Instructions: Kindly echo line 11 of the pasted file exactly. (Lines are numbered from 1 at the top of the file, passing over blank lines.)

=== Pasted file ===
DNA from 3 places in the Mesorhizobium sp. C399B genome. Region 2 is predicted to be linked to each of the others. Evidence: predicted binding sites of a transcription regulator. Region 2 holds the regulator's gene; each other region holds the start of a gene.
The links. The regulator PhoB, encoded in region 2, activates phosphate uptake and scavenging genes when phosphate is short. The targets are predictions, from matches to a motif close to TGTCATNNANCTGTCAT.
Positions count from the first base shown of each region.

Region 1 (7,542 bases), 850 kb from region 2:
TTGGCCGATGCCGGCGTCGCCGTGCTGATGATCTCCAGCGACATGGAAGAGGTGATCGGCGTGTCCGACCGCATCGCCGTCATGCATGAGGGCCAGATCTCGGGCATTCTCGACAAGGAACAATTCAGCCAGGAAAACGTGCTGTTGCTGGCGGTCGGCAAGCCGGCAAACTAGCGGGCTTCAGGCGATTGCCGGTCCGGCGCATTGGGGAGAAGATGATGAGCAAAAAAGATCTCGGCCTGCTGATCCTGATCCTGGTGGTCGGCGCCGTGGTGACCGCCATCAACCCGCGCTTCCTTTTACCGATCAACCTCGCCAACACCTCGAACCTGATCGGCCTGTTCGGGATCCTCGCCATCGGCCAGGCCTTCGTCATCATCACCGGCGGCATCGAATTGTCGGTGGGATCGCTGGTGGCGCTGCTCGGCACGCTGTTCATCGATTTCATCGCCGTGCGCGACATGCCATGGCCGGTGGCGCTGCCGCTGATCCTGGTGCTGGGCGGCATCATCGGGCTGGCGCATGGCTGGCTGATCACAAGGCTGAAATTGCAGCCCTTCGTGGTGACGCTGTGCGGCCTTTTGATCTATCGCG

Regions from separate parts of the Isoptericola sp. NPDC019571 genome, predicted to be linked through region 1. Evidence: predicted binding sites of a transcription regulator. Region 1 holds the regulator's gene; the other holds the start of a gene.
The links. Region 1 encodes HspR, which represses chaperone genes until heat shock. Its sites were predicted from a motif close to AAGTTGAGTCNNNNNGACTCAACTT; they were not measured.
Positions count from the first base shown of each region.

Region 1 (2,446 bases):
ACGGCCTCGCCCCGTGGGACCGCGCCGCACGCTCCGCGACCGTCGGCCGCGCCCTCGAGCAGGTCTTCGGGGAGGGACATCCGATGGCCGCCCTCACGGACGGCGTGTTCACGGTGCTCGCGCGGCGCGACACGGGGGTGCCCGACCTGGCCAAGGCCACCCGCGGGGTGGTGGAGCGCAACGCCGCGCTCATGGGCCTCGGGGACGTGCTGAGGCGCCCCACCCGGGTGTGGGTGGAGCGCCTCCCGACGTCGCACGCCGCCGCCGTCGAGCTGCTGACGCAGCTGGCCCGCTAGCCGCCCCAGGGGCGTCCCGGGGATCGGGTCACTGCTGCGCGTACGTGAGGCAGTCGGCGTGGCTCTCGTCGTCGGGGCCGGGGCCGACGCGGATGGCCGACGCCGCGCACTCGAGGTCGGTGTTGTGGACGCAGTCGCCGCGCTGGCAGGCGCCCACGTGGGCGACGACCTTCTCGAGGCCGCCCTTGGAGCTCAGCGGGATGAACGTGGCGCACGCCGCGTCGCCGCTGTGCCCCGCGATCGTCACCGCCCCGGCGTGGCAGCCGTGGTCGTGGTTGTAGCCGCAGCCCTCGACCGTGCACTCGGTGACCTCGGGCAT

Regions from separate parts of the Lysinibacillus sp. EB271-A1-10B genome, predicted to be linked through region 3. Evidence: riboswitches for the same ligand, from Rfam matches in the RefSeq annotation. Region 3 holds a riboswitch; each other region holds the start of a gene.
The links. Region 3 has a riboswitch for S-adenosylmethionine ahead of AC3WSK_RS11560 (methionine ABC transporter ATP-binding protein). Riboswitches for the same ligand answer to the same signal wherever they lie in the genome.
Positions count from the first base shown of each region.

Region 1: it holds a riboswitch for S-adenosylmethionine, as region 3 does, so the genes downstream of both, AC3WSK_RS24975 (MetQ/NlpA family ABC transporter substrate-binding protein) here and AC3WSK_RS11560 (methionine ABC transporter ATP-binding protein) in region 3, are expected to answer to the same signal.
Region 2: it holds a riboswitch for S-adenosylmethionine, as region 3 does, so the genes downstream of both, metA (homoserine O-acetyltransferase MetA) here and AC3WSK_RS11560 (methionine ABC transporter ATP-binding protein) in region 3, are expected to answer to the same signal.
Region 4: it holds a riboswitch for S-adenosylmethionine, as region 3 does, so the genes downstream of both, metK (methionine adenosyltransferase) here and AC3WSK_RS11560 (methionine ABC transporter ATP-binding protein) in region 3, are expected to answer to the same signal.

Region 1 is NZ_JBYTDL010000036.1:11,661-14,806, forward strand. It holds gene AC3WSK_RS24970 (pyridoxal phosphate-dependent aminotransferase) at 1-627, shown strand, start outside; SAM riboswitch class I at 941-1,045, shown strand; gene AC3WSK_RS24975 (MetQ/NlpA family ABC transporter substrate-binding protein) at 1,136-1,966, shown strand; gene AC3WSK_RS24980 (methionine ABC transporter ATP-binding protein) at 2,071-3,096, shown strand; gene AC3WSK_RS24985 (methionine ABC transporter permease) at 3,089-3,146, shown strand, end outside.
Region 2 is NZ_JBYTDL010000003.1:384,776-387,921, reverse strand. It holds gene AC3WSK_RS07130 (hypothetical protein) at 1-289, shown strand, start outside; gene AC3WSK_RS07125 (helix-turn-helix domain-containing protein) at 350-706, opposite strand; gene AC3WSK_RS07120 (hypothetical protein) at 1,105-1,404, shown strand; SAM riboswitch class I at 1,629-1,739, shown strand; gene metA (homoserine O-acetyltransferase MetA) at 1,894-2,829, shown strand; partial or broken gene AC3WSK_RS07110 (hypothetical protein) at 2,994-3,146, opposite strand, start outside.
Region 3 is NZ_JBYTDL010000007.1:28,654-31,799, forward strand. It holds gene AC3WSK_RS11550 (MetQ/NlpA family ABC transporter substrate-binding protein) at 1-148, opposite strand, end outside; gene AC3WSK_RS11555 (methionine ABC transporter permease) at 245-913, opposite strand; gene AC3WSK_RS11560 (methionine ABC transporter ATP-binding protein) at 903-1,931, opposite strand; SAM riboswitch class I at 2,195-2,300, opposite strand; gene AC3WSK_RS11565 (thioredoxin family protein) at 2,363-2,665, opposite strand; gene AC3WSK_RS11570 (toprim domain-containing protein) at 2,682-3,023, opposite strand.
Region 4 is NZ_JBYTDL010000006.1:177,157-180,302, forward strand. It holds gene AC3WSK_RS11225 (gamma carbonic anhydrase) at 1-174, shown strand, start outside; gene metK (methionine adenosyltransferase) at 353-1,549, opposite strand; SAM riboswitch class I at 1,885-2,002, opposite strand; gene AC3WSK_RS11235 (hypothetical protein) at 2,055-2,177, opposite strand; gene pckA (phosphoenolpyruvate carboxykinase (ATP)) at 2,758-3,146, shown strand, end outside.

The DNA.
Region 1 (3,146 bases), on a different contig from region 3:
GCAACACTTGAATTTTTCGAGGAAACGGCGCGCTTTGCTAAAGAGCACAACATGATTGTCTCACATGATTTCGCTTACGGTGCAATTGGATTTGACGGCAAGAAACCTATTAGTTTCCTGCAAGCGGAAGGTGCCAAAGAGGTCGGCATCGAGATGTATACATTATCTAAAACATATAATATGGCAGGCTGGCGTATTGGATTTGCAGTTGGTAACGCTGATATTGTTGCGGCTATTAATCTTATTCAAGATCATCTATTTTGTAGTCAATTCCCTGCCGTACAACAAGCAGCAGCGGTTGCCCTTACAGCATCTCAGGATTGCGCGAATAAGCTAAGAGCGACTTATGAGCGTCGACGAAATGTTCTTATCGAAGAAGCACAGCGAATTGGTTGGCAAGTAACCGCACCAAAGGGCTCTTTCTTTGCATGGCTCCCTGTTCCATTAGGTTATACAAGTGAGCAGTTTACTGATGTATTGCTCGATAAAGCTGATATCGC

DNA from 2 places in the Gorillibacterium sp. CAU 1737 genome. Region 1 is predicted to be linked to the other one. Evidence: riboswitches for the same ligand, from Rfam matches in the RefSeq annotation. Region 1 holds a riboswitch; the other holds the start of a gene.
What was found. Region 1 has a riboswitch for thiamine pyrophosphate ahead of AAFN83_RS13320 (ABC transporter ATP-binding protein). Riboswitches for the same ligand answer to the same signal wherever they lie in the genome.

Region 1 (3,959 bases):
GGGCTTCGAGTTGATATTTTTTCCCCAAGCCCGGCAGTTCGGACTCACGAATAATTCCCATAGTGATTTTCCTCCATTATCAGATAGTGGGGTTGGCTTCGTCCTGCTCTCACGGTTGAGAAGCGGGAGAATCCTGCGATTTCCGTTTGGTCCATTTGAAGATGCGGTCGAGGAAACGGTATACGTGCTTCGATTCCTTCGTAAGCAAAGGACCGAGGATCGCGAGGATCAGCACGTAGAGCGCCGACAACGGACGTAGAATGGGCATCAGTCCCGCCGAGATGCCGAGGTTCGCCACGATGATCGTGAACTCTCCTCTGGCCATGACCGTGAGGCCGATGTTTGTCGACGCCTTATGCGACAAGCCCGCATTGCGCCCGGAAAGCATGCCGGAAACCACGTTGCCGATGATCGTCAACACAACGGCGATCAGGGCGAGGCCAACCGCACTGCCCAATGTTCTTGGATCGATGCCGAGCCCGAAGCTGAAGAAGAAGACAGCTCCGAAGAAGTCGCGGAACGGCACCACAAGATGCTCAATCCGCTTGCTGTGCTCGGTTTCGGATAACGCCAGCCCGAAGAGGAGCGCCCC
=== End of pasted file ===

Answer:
Regions from separate parts of the Lysinibacillus sp. EB271-A1-10B genome, predicted to be linked through region 3. Evidence: riboswitches for the same ligand, from Rfam matches in the RefSeq annotation. Region 3 holds a riboswitch; each other region holds the start of a gene.